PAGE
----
After lunch back at the cathedral we headed to Utugi to see the work of one of the Christian Community Service centres. These centres around the dioceses of Kenya are self financing and seek to help the poor and marginalised in communities develop self sustainable forms of enterprise. It is an exciting initiative developed by the church as a practical expression of the gospel and the centre we visited is having a profound impact on the local community.

Finally, and much later than planned, we moved on to the Utugi Boys Children's Home on the outskirts of the town. This home, again sponsored by the church, works with street children from across Kenya and seeks to provide them with a place of safety, love and learning. The head of the home, Revd Phyllis, is a remarkably lady who has given her life to serve the boys of the home. Of all the children's places we have visited this was most noticeably different because so many of the boys came from such challenging circumstances. When we arrived we were each invited to plant a tree by the staff and boys and then we gave them some sports equipment that we had taken to Kenya. This was another place where young people from St. Mary's had worked and it was particularly good to see that the football pitch they had created a couple of years ago had been put to such good use. The home is still being developed and the hope is that it will house its own school. I would say this visit has had the biggest impact on the group so far.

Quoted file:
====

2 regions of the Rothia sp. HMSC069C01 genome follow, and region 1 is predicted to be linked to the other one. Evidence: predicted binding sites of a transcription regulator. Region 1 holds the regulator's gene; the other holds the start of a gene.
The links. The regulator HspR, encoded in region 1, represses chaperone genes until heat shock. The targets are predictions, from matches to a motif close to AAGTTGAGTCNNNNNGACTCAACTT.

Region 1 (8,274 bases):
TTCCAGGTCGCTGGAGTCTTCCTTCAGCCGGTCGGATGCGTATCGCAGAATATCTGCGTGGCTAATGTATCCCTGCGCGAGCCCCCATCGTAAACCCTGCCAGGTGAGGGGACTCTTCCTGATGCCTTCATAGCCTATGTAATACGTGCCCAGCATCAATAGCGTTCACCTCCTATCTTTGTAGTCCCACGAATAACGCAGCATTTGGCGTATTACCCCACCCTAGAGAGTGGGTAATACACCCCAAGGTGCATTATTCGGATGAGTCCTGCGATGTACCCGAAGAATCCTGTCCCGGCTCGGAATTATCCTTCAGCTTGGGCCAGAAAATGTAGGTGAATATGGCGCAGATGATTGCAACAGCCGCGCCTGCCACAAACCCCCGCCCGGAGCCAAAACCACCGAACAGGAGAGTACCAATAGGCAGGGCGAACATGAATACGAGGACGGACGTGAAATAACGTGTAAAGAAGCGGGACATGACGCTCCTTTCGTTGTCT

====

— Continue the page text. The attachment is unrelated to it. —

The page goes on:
Another packed couple of days, full of memorable visits and encounters that will take some time to process and reflect upon. So many things to give thanks to God for as we have seen people's lives transformed by the witness and ministry of the church in this part of Kenya.

Time to finish as we have a power cut and the mosquitos are coming out to play.

Asante Sana Jesus.

- posted with Blogsy on my iPad from the Isaak Walton Hotel in Embu.

Friday, 28 October 2011

Kenya (2)

It's been a busy two days and I wanted to post a brief summary before I lose track of some of the events and experiences.

Wednesday morning began with a meeting at St Thomas' Cathedral, Kerugoya the church with which we are exploring a possible parish link. This visit was for 'a cup of tea' but I hadn't realised a Kenyan cup of tea includes much more, basically a second breakfast within an hour of the first! Great for Hobbits, not so good for someone hoping to decrease their waist line during the visit. However, this is just one example of the generous hospitality offered wherever we go.